Plus, local produce may contain more nutrients than produce you buy at a grocery store. Since fruits and vegetables travel shorter distances, there’s less chance of losing light and heat-sensitive nutrients like vitamin C and some B vitamins. However, as Alice Lichtenstein, DSC, and director of Tufts’ Cardiovascular Nutrition Division points out, many factors affect the nutritional content of food including the type of seed used, the elevation at which the food grows, and the nutritional content of the soil.

You’re supporting local farmers

You’ve probably heard that buying locally grown food is better for the environment, but did you know that it can also be good for your community? Local farmers are more likely to use sustainable growing methods, support the local community, have a good relationship with their customers, be friendly and helpful, and make themselves available to people who live nearby.

So, when you buy from a local farmer or farm stand instead of a big grocery store chain like Safeway or Walmart (or even Whole Foods), you’re supporting the people who grow and take care of your food. Buying local helps support small-scale farmers who need all the help they can get to make ends meet. Farmers often struggle to compete with larger producers who have access to economies of scale due to their size and geographic location.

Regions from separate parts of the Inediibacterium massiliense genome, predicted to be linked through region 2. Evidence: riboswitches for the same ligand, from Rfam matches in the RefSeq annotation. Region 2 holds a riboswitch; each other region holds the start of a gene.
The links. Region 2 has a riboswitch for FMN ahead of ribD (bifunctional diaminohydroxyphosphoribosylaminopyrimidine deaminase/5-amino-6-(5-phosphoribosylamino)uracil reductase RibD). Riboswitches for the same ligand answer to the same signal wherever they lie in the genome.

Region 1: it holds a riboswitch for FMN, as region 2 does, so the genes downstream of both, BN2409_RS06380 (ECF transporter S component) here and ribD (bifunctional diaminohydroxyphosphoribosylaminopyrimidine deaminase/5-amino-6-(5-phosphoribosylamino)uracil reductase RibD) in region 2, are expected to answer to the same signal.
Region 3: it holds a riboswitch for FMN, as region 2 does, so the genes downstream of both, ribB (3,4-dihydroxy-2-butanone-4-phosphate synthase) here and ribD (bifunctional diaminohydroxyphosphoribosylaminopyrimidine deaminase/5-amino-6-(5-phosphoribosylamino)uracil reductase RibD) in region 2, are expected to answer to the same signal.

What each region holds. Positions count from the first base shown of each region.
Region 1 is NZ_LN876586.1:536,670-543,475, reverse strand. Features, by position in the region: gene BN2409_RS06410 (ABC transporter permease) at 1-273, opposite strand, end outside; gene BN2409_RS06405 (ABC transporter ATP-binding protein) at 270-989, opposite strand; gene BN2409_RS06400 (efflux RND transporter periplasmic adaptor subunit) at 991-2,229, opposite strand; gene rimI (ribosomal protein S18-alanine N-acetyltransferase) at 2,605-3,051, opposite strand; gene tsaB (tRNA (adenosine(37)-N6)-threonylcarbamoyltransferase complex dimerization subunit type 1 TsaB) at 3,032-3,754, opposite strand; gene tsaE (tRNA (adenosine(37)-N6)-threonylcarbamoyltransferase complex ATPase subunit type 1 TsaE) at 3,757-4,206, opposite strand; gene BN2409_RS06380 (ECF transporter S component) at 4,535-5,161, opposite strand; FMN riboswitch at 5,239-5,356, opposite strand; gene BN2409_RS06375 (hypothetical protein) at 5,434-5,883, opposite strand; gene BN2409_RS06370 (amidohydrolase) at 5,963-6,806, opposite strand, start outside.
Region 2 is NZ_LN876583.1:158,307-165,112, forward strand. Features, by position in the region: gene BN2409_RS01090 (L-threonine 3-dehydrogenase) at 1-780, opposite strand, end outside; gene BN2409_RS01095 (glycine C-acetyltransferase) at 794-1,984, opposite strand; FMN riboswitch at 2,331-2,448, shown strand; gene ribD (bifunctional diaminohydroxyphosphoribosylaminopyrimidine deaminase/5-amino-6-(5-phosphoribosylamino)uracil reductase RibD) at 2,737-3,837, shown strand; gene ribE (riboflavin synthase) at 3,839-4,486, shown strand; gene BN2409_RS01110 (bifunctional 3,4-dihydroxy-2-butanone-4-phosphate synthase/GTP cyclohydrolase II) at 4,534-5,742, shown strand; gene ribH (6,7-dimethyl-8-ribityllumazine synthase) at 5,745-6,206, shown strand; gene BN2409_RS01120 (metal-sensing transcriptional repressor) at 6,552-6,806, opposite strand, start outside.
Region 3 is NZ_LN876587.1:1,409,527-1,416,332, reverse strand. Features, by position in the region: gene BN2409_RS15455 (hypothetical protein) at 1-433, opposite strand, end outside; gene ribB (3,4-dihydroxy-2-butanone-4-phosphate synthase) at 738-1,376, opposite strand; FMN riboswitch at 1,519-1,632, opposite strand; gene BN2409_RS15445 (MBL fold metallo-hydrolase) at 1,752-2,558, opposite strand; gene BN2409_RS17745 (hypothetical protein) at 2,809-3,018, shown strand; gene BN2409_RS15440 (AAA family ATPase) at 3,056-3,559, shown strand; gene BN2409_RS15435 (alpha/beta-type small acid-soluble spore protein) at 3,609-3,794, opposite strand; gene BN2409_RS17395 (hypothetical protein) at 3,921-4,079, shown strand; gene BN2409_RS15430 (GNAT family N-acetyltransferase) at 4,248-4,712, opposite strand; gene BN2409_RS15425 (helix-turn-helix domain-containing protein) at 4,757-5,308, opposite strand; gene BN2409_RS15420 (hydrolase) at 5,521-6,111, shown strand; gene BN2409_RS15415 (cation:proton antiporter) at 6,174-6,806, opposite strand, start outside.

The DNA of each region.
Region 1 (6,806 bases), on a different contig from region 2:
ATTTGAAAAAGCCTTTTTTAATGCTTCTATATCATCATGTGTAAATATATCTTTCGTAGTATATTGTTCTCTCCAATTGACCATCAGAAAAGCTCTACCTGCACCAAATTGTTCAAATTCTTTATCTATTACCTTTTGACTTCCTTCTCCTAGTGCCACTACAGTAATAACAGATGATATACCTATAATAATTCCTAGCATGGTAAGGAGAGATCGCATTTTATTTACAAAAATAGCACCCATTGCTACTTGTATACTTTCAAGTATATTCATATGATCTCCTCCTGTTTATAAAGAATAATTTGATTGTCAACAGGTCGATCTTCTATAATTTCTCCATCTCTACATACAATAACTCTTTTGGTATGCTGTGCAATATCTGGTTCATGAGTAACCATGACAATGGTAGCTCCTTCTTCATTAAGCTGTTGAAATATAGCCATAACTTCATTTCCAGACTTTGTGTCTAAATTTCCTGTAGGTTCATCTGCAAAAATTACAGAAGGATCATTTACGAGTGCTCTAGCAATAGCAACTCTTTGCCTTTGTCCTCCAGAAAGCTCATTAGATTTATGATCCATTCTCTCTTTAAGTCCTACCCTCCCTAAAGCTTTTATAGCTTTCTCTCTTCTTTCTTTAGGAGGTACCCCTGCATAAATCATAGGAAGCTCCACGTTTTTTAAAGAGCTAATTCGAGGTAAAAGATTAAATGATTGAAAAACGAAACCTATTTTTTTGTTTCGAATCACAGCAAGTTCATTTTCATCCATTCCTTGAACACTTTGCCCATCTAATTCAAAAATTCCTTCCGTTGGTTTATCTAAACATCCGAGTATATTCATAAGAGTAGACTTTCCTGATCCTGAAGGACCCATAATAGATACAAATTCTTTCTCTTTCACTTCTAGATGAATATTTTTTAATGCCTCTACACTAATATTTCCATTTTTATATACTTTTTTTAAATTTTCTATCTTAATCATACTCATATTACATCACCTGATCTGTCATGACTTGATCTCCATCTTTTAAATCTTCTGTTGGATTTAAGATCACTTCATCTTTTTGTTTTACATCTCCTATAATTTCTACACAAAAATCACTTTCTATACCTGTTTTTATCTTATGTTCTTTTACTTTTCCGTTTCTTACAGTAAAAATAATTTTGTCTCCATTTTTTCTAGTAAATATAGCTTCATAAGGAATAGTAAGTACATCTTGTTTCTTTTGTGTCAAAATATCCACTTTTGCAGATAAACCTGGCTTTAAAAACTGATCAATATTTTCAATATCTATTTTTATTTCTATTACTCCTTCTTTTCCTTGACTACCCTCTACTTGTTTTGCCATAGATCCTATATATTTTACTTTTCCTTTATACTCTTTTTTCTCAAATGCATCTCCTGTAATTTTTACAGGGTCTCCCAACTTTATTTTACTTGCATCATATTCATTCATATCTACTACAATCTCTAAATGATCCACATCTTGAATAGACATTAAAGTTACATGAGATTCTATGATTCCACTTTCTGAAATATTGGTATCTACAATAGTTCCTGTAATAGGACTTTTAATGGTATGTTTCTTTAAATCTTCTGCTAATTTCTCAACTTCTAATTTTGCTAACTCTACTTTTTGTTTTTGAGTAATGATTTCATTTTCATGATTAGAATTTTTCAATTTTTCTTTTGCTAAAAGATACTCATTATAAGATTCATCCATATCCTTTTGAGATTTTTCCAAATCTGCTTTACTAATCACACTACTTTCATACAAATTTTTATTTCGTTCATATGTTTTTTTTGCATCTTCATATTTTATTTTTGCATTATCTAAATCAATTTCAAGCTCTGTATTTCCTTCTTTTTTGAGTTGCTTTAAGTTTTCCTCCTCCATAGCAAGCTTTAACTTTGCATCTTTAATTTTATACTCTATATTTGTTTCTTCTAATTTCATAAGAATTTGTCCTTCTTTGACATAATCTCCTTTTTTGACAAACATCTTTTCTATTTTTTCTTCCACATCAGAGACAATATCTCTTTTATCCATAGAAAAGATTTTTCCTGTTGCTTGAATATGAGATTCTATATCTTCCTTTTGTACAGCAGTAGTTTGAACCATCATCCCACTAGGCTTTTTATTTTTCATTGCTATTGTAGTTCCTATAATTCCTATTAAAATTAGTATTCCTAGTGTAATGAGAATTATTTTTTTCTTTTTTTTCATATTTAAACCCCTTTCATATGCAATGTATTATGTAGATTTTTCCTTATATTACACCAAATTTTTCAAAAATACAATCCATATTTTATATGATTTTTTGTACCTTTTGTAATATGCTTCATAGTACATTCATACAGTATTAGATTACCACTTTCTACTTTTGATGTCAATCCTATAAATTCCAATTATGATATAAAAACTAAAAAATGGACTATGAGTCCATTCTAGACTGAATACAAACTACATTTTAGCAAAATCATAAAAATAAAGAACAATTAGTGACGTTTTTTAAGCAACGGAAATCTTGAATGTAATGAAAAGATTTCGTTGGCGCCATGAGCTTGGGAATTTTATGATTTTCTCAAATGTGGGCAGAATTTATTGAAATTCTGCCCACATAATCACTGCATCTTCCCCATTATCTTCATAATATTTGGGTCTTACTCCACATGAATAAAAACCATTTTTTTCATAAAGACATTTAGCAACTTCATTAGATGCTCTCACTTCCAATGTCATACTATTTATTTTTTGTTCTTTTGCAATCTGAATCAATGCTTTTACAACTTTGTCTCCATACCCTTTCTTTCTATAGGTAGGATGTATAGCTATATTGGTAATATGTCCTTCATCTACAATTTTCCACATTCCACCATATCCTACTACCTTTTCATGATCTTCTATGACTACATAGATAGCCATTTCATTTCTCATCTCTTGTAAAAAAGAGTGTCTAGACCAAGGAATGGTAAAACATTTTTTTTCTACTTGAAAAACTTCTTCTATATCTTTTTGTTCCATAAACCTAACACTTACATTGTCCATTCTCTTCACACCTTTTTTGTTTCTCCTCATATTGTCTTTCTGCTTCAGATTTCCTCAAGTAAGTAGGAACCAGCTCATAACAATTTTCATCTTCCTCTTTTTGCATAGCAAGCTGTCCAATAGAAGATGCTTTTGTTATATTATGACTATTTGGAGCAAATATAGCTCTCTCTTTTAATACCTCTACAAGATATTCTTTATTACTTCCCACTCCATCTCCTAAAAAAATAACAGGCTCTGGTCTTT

You’ll find unique, seasonal fruits and vegetables you wouldn’t see elsewhere

One of the best reasons to buy local produce is that you’ll find unique fruits and vegetables you don’t see everywhere else. So, if you’re in the mood to try something new, check out your local farmer’s market. Some even sell prepared foods. It’s a chance to enjoy a meal outdoors! But know that some Farmer’s markets sell junk food too, so choose wisely.


The decision to buy fresh from your local farmer’s market makes sense in many ways. You save money, enjoy the taste of seasonally available fruits and vegetables, and support farmers and your local economy. Plus, eating local produce may be better for your health.

Here are some tips on how to find local farmer’s markets:

Check out your state’s department of agriculture website. Most states have an agricultural department that lists farmer’s markets in their state. If you’re lucky, these websites will also provide information about what types of products are available at each market, when they’re open, and how much they cost.

Search online for “farmers markets near me.” Google is your friend here — just type in the name of your city or town and “farmers market” and see what comes up. You can also search for your state followed by “farmers market.” There are numerous sites where people post their reviews of local farmer’s markets, including Yelp and UrbanSpoon. Why not spend a Saturday exploring local foods in your area?


“You want to reduce the carbon footprint of your food? Focus on what you ….” 24 Jan. 2020, https://ourworldindata.org/food-choice-vs-eating-local.

“The 35 Easiest Ways to Reduce Your Carbon Footprint.” 27 Dec. 2018, https://news.climate.columbia.edu/2018/12/27/35-ways-reduce-carbon-footprint/.

“The Facts about Local Produce – Tufts Health & Nutrition Letter.” 09 Sept. 2018, https://www.nutritionletter.tufts.edu/healthy-eating/the-facts-about-local-produce/.